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How far do these sources agree that Wolsey's foreign policy was defensive?

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Introduction

How far do these sources suggest that Wolsey's foreign policy was defensive? Wolsey was a very cautious man, he satisfied Henry's requests as well as using his requirements to earn and achieve his own positions. Wolsey was only fifteen when he entered Oxford University, one of the best universities in the whole of England. This demonstrates his firm personality, he wasn't born into a noble family and is believed that his father was a cattle dealer; this meant he had to sacrifice himself to achieve his positions. He ended up as one of the most powerful men in the whole of England; some say he was more powerful than Henry himself. Being a religious believer may have influenced Wolsey on to make peace instead of provoking war, these sources are mostly written in a colloquial language and all commonly agree that it was a waste of money to invest in the French territory. ...read more.

Middle

His certainty was increased by events such as those at the Field of the Cloth of Gold in 1520.'' assuming that he was seen as a brave king thereafter this event. However, source G disagrees with Source F as it states that Wolsey wanted to make peace between countries suggesting that his policy was defensive as he didn't intend to provoke war. ''...Wolsey established England as the peacemaker ...'' this statement describes how Wolsey intended ally England to main powerful countries such as France, yet he is described as a cautious man that tries to satisfy Henry's ambition for representitiveness; ''...he was careful not to ignore Henry's desire for military glory...'' therefore suggesting that Wolsey was cautious not to agreviate Henry's need for military power and established peace throughout Europe. This source was also written in the twentieth century by Angela Anderson and Tony Imperato, the fact that it was written by two historians implies that it is reliable yet debatable as it is also a secondary source. ...read more.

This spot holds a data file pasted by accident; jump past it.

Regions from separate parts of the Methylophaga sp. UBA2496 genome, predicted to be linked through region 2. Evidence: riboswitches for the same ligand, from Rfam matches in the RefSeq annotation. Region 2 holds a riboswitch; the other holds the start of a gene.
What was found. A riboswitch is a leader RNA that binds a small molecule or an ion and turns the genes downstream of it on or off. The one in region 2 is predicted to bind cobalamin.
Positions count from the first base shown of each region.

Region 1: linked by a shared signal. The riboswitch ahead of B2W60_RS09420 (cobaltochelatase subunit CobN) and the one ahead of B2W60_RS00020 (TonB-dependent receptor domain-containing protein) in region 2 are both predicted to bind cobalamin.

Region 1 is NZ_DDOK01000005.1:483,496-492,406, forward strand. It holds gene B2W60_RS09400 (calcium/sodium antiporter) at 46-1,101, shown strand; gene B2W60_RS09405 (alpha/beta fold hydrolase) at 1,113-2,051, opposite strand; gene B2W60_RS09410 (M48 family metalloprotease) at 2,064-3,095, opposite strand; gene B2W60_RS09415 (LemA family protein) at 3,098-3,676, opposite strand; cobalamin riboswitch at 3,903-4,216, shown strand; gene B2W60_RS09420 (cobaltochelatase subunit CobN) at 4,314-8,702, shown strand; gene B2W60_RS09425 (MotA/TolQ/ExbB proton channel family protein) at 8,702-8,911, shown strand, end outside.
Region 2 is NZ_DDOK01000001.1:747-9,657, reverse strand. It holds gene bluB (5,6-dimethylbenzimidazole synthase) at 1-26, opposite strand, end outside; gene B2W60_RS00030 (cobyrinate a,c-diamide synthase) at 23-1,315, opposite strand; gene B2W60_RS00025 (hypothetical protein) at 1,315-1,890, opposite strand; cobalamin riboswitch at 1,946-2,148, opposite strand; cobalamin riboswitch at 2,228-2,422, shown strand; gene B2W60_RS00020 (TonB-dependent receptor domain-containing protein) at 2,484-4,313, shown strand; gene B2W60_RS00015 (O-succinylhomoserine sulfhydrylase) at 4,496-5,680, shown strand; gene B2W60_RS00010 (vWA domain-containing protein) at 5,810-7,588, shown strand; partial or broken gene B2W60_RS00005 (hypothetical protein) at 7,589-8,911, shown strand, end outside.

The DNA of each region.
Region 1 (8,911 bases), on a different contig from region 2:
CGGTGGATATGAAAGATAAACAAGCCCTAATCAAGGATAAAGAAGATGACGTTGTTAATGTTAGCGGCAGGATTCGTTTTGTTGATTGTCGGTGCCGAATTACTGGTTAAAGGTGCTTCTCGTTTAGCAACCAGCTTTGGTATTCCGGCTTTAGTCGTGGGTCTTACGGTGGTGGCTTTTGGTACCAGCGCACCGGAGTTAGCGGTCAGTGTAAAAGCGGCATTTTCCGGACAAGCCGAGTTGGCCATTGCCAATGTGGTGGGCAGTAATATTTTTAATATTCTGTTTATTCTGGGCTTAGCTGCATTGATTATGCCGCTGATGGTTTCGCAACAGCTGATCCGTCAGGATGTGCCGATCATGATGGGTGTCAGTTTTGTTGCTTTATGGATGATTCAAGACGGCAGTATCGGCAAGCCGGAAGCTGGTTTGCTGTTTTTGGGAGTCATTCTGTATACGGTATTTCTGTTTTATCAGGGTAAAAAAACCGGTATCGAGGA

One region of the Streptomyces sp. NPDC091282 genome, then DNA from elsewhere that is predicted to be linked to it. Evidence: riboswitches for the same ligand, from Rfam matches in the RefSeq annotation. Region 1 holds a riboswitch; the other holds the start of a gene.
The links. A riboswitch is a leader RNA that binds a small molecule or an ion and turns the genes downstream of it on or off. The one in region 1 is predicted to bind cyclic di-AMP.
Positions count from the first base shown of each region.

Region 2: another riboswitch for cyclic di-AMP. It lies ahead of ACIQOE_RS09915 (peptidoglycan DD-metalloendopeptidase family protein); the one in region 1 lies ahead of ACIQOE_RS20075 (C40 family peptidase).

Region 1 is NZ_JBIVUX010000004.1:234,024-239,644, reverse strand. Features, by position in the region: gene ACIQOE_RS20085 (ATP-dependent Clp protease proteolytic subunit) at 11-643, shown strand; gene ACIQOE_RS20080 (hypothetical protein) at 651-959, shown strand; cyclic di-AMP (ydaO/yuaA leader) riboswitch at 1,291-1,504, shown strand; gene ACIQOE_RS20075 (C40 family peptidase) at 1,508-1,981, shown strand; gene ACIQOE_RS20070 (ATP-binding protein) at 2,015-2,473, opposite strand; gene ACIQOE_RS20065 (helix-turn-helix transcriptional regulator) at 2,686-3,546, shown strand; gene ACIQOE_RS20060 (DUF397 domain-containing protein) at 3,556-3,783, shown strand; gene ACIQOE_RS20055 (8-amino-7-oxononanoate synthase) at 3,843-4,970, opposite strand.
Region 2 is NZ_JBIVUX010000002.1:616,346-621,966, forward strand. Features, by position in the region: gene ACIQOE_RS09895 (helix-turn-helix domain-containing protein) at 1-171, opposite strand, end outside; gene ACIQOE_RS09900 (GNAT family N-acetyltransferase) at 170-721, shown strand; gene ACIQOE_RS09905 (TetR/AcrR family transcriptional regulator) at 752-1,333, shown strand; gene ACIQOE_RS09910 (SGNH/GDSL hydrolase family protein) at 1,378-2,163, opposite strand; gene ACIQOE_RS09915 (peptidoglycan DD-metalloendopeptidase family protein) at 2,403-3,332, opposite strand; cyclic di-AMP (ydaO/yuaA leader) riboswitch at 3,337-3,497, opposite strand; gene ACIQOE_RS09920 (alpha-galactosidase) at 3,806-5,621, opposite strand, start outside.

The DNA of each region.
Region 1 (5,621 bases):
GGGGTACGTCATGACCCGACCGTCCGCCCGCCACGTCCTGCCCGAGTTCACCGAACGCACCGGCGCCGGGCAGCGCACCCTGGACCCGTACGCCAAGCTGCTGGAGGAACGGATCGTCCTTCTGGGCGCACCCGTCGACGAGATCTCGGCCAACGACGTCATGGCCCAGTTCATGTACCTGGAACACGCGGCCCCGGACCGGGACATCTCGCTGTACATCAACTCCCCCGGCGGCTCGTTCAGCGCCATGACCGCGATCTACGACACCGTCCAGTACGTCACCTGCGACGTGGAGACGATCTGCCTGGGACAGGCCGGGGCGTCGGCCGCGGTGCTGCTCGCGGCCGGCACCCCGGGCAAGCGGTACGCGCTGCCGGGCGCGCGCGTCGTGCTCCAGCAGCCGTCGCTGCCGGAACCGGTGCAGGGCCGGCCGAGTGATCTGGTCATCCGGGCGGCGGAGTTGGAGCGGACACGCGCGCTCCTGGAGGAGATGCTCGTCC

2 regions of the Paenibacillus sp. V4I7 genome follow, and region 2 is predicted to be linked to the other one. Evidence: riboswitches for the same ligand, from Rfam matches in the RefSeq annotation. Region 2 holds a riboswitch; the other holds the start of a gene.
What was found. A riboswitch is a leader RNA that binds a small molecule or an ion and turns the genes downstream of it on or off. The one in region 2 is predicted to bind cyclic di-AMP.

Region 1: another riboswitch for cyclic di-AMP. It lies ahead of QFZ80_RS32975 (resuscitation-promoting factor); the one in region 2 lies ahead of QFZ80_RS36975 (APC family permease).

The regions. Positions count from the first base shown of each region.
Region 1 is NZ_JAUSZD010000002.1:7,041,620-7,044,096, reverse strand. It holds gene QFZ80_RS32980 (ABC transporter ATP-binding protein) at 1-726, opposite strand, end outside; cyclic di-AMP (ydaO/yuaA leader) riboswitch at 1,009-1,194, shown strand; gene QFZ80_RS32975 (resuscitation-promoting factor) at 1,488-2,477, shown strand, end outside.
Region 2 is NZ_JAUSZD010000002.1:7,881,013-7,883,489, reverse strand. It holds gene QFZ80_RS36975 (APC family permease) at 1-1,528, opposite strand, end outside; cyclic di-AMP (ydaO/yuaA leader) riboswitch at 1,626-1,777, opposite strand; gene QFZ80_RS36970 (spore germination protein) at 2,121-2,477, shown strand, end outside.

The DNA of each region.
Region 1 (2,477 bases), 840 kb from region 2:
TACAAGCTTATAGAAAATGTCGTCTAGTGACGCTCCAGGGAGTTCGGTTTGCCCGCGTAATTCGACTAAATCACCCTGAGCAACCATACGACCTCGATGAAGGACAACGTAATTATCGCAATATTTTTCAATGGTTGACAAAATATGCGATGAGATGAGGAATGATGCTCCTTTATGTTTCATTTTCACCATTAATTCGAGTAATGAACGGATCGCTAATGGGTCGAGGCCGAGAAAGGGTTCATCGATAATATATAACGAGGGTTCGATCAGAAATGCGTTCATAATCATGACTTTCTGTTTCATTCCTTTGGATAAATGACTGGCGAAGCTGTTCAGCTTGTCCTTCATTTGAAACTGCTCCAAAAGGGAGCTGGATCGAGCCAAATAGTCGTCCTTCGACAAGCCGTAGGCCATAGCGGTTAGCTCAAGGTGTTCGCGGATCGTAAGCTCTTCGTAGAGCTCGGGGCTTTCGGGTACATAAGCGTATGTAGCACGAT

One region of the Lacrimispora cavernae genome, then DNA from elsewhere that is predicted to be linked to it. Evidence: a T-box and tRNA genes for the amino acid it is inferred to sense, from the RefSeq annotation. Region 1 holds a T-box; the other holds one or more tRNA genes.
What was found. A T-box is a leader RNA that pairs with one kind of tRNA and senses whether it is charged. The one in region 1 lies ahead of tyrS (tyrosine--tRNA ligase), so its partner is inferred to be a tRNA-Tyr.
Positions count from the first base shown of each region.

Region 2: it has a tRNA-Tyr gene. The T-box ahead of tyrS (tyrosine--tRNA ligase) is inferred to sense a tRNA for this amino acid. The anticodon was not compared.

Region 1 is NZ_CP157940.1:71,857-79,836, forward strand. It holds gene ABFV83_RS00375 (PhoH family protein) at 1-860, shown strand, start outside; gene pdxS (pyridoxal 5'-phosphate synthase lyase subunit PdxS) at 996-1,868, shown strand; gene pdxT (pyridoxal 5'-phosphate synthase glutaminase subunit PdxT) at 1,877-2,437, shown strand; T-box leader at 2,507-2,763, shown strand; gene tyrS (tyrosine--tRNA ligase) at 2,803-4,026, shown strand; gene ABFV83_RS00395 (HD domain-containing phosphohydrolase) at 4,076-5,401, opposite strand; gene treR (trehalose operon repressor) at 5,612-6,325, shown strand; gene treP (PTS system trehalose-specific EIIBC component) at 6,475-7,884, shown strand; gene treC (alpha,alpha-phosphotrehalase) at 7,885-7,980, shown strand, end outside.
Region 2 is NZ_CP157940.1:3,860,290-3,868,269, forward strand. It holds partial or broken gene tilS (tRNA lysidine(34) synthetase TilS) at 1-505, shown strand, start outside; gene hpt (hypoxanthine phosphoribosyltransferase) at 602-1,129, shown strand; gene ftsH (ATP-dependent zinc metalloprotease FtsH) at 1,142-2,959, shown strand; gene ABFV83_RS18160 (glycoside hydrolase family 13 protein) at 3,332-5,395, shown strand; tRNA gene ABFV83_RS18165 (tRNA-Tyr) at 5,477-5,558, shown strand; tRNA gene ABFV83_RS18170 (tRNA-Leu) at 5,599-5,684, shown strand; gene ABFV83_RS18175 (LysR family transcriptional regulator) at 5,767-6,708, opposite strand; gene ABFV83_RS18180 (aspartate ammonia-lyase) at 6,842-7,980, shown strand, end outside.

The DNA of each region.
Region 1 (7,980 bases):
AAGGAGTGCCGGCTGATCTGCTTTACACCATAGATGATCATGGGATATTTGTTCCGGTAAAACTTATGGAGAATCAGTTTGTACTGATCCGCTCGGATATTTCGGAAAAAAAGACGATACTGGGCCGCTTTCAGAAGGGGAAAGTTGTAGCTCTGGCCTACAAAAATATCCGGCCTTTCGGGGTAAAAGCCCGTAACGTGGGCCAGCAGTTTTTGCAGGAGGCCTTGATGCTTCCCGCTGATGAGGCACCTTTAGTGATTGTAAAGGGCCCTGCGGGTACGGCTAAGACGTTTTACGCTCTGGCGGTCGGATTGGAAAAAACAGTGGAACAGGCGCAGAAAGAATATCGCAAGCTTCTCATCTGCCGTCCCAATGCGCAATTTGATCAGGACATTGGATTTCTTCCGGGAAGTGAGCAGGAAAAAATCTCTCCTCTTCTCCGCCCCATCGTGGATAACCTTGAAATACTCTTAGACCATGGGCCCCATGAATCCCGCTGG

Conclusion

Source H is weighted towards the idea that Wolsey's foreign policy is defensive as it shows that he is discouraging the invasion of France. Source G and H support the idea that Wolsey's foreing policy was defensive and have described that Wolsey would often discourage invasions. Yet source F describes that Wolsey's policy was not defensive as the Field of the Cloth of Gold was a main that showed otherwise furthermore, Wolsey did plan the invasion where Tournai and Theruanne were seized. However, all the sources state that the invasion of France was considered a loss of money. Moreover, it is agreed that Wolsey's Foreign policy was defensive as it was in his high interest to establish stable relationships with the rest of Europe. I strongly believe that Wolsey's foreign policy was defensive as in numerous occasions and events such as the treaty of London in 1518 which Wolsey proposed and organised; it was signed and agreed by major nations that they would not invade one another and would aid if any were under threat. ...read more.

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Here's what a teacher thought of this essay

3 star(s)

This is a really good attempt to stick closely to the sources and does not drift off into narrative. In some places the sources are used together and this essay would be even better if there was more cross referencing and comparison of the views presented in the sources. It would also get a higher level if the evaluation of the sources was more detailed and considered how the provenance of the sources effects its value.

Marked by teacher Kate Forbes 29/08/2012

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